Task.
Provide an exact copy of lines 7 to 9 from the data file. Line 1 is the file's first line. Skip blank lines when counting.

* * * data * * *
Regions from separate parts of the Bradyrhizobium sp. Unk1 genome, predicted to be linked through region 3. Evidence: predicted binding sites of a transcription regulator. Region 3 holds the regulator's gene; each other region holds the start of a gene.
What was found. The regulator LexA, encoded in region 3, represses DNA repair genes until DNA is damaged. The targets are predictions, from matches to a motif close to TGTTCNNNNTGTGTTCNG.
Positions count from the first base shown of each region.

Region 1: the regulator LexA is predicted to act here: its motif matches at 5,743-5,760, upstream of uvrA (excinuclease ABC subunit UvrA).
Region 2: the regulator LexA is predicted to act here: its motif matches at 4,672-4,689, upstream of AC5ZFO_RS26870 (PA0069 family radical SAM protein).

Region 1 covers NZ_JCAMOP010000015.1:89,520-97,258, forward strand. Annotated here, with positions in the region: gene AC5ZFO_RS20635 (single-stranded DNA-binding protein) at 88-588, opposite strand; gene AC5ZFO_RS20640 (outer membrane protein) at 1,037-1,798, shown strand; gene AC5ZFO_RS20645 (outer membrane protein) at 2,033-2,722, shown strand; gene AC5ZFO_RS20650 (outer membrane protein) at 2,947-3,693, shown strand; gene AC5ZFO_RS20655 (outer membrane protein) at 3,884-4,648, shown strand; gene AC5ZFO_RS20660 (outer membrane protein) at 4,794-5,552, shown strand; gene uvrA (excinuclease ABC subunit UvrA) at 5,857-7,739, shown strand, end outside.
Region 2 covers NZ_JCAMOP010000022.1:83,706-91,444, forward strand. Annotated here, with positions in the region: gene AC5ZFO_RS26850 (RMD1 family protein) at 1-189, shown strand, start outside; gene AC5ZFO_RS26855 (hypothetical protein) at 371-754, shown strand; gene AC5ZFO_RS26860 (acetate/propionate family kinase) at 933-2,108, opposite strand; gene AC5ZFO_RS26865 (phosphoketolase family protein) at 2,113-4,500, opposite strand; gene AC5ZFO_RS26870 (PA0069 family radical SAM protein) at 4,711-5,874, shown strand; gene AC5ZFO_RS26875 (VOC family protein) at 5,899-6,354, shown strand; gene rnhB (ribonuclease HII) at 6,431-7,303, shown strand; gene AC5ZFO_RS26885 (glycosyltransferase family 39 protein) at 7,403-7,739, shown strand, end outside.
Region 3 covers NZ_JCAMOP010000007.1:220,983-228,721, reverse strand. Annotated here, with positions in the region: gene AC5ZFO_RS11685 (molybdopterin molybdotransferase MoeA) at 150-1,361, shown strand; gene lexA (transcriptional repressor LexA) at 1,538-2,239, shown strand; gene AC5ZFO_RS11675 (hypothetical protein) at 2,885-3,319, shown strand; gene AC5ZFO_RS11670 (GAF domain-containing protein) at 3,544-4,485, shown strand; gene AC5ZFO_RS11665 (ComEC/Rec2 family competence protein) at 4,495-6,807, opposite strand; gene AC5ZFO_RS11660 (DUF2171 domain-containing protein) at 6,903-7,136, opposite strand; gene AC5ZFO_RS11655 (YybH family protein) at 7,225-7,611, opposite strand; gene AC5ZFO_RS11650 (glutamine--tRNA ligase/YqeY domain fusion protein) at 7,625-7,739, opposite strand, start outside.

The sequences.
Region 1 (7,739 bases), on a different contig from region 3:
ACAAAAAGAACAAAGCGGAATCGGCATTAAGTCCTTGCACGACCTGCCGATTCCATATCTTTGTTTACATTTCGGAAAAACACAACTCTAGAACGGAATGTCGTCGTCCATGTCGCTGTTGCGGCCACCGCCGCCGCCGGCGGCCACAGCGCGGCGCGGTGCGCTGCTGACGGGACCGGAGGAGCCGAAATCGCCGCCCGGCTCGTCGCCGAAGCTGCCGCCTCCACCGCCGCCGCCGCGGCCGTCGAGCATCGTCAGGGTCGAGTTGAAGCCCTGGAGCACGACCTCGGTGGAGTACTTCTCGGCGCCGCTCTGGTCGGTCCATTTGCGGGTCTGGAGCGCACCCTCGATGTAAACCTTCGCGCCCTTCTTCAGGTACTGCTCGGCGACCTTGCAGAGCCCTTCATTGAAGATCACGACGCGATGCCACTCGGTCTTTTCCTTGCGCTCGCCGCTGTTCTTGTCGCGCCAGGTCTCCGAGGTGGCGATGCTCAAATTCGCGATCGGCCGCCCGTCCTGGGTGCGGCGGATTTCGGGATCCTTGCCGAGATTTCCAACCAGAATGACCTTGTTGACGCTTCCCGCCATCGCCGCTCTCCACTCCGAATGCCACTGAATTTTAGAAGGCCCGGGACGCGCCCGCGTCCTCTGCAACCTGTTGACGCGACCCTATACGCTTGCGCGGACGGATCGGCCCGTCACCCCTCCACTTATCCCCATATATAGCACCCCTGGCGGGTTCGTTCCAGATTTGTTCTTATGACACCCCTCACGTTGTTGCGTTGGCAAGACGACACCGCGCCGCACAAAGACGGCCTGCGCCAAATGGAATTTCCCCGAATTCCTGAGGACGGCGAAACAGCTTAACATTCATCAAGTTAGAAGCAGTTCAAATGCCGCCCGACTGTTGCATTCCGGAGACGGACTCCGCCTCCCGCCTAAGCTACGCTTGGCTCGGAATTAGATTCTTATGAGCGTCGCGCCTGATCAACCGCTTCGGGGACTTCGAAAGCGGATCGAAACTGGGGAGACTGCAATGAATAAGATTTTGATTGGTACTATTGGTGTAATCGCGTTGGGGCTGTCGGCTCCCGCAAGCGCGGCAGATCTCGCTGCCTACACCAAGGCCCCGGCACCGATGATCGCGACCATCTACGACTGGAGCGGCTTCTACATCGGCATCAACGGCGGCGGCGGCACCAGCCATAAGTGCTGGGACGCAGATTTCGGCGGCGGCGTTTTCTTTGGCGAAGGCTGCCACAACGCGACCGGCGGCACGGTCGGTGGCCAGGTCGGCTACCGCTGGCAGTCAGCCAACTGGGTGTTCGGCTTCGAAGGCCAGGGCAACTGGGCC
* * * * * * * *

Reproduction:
Region 2 covers NZ_JCAMOP010000022.1:83,706-91,444, forward strand. Annotated here, with positions in the region: gene AC5ZFO_RS26850 (RMD1 family protein) at 1-189, shown strand, start outside; gene AC5ZFO_RS26855 (hypothetical protein) at 371-754, shown strand; gene AC5ZFO_RS26860 (acetate/propionate family kinase) at 933-2,108, opposite strand; gene AC5ZFO_RS26865 (phosphoketolase family protein) at 2,113-4,500, opposite strand; gene AC5ZFO_RS26870 (PA0069 family radical SAM protein) at 4,711-5,874, shown strand; gene AC5ZFO_RS26875 (VOC family protein) at 5,899-6,354, shown strand; gene rnhB (ribonuclease HII) at 6,431-7,303, shown strand; gene AC5ZFO_RS26885 (glycosyltransferase family 39 protein) at 7,403-7,739, shown strand, end outside.
Region 3 covers NZ_JCAMOP010000007.1:220,983-228,721, reverse strand. Annotated here, with positions in the region: gene AC5ZFO_RS11685 (molybdopterin molybdotransferase MoeA) at 150-1,361, shown strand; gene lexA (transcriptional repressor LexA) at 1,538-2,239, shown strand; gene AC5ZFO_RS11675 (hypothetical protein) at 2,885-3,319, shown strand; gene AC5ZFO_RS11670 (GAF domain-containing protein) at 3,544-4,485, shown strand; gene AC5ZFO_RS11665 (ComEC/Rec2 family competence protein) at 4,495-6,807, opposite strand; gene AC5ZFO_RS11660 (DUF2171 domain-containing protein) at 6,903-7,136, opposite strand; gene AC5ZFO_RS11655 (YybH family protein) at 7,225-7,611, opposite strand; gene AC5ZFO_RS11650 (glutamine--tRNA ligase/YqeY domain fusion protein) at 7,625-7,739, opposite strand, start outside.

The sequences.